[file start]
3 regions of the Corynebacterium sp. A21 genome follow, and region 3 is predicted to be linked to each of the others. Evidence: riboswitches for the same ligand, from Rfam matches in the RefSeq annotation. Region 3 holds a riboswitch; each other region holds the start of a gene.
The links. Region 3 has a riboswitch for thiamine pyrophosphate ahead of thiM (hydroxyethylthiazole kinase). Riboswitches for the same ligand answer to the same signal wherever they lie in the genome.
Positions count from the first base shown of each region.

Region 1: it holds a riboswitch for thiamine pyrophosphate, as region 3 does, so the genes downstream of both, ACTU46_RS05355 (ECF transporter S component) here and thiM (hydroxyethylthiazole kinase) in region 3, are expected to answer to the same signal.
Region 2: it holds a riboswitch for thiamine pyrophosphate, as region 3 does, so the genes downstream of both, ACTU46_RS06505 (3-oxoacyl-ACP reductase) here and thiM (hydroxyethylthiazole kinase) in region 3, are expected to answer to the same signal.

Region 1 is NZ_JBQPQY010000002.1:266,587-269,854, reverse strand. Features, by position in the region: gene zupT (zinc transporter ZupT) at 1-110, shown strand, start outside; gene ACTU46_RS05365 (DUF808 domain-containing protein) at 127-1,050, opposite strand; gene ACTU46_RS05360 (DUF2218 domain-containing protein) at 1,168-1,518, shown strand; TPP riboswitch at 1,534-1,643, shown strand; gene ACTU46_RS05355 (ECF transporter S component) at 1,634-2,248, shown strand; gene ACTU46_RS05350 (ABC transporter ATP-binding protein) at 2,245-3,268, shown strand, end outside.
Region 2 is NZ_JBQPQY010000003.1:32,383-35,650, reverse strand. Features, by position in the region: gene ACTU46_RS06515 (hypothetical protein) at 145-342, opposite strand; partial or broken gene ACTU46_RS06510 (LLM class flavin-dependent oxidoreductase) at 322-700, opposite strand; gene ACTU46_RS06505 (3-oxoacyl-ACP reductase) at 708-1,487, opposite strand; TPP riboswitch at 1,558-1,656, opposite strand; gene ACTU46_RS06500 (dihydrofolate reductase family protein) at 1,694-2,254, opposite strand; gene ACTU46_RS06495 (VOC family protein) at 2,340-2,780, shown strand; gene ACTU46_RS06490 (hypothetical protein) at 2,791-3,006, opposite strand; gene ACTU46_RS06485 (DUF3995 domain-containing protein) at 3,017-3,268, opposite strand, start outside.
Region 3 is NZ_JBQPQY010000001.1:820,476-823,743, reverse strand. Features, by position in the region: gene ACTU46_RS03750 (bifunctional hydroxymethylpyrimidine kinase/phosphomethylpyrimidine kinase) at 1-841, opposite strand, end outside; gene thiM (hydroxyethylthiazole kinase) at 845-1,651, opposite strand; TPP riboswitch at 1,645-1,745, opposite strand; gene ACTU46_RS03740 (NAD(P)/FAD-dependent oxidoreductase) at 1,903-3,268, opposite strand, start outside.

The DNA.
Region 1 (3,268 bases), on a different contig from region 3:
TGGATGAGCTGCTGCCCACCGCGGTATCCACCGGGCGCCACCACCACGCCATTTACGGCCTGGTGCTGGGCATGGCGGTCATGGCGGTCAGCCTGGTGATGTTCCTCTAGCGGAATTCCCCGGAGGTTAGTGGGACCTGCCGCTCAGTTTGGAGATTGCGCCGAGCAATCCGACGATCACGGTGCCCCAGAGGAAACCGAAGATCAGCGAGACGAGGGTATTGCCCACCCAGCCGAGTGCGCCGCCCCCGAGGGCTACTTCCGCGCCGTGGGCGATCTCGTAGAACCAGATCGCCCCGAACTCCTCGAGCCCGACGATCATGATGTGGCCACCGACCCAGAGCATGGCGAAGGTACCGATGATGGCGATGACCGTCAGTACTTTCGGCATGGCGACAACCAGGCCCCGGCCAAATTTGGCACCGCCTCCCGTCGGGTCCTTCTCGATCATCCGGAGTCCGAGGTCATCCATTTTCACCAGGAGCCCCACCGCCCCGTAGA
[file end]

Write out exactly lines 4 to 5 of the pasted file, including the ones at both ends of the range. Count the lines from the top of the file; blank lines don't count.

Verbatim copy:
Region 1: it holds a riboswitch for thiamine pyrophosphate, as region 3 does, so the genes downstream of both, ACTU46_RS05355 (ECF transporter S component) here and thiM (hydroxyethylthiazole kinase) in region 3, are expected to answer to the same signal.
Region 2: it holds a riboswitch for thiamine pyrophosphate, as region 3 does, so the genes downstream of both, ACTU46_RS06505 (3-oxoacyl-ACP reductase) here and thiM (hydroxyethylthiazole kinase) in region 3, are expected to answer to the same signal.